|This is a great story. Your dialogue is superb, and your pacing is perfect. I felt just as tense as Brian throughout the narrative and had to keep reading to see how it panned out. You put Brian into an awkward situation, one he wasn’t ready for, giving the story a worthy conflict. This is a situation that every guy has been in at one point or another in his life, and it’s extremely relatable.
The ending is brutal, but in a good way. As men, one of our greatest fears is that we’ll experience “equipment failure” at the worst possible time and that fear is realized in Brian, although he handles it well. You put a little anger in there, which I felt was as much a result of her condescension toward him as it was to his not being able to perform. Hell, the “failure” was probably a result of her attitude as well, and not as much the beers he drank.
I really enjoyed this, and I do have some suggestions and take them how you will. As with all reviews, they are merely my opinions as to how I would have written it myself.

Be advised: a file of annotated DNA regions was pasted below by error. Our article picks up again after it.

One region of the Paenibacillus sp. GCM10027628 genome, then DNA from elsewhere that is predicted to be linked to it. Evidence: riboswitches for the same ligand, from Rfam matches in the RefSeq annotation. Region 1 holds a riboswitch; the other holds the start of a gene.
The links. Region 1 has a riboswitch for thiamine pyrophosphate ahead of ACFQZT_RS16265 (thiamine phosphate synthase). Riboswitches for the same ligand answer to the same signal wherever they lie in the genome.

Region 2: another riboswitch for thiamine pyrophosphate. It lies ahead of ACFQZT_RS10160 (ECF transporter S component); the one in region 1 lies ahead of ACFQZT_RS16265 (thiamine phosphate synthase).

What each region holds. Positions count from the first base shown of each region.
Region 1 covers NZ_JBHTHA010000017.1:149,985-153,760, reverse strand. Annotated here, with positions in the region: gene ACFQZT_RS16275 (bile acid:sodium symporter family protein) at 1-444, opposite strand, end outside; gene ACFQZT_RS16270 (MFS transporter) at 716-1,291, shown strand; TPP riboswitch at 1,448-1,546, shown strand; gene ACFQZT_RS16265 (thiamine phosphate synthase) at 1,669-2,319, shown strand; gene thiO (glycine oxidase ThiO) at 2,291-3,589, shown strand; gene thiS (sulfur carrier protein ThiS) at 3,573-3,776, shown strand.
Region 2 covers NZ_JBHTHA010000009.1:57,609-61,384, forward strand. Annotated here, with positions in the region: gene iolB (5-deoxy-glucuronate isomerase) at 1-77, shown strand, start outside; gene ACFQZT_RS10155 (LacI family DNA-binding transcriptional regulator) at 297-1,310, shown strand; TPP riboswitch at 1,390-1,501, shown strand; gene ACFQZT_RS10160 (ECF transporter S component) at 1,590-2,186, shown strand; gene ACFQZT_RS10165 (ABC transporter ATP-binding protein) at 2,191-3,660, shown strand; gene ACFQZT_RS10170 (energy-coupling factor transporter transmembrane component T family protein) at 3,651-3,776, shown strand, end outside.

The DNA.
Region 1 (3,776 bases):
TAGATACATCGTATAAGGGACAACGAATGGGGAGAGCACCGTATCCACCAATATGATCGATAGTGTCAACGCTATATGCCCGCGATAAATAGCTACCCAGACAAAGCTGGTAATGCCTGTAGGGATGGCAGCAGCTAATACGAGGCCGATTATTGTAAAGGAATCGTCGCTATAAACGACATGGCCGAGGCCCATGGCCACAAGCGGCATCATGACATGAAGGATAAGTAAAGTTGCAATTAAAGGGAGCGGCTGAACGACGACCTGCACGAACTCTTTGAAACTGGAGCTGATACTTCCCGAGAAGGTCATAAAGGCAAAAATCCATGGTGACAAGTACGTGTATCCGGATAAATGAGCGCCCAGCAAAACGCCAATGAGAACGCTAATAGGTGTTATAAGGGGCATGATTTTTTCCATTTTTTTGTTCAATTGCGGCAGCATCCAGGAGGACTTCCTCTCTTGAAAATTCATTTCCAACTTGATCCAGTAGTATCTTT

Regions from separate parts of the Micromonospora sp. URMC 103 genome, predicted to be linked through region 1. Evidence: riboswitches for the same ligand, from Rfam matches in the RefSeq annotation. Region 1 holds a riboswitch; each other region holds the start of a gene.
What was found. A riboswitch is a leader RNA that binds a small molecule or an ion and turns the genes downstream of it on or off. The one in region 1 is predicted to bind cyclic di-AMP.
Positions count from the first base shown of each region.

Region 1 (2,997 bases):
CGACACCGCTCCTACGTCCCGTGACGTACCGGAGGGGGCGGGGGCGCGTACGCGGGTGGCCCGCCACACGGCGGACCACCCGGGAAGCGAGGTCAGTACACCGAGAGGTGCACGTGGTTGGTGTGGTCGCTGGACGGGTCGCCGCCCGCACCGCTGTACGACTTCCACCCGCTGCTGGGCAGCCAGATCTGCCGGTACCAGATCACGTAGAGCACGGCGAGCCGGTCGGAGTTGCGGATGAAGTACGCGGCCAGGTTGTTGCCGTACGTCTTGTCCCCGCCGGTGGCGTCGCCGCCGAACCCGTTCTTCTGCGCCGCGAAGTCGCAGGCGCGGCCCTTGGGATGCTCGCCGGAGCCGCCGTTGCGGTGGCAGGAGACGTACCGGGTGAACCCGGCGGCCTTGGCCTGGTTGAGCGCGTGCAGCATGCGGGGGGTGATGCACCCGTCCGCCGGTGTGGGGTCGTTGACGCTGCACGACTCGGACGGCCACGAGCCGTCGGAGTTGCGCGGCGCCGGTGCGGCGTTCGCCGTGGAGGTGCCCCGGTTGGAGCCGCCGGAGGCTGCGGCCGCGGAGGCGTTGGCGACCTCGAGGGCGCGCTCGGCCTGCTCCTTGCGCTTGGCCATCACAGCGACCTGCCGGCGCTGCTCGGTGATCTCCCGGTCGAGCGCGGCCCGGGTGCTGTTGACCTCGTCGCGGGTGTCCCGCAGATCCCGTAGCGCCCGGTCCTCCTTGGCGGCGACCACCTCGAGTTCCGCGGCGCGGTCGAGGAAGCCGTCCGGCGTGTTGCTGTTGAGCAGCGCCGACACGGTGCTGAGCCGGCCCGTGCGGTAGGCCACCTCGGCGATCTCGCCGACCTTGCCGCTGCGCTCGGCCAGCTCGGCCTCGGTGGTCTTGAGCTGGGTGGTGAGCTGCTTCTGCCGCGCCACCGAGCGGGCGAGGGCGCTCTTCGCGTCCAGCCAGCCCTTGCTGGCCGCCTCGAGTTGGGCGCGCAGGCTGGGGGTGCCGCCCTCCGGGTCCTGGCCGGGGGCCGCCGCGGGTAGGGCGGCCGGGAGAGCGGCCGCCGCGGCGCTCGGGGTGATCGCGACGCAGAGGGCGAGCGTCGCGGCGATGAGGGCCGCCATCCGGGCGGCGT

The first paragraph is a bit awkward, especially tense-wise. You write the story in the past tense, so start with that. “This was, after all, a workingman’s family club, very unlike the youth club which I was used to. A lot of the people there were middle-aged or older, and I was afraid some of them might even know my parents.”
Paragraph three: I’d phrase the sentence as “Tommy was a workmate from the locomotive department, and a few years older than me.” You don’t have to say that he worked at the locomotive department because that’s implied by describing Tommy as a workmate.
Further down when you discuss Brian’s thoughts of leaving, I’d combine the sentences here: “go home aware that the youth club would be closing soon, but I knew if I did…”
Change “she seemed to stare at me” to “she stared at me” (my opinion, as all of my suggestions are.)
When they leave the dance floor and “pulse” is discussed, eliminate one of the mentions of the word. “I thought I could feel her pulse although I was not sure it wasn’t my own as my heart thumped in my chest.”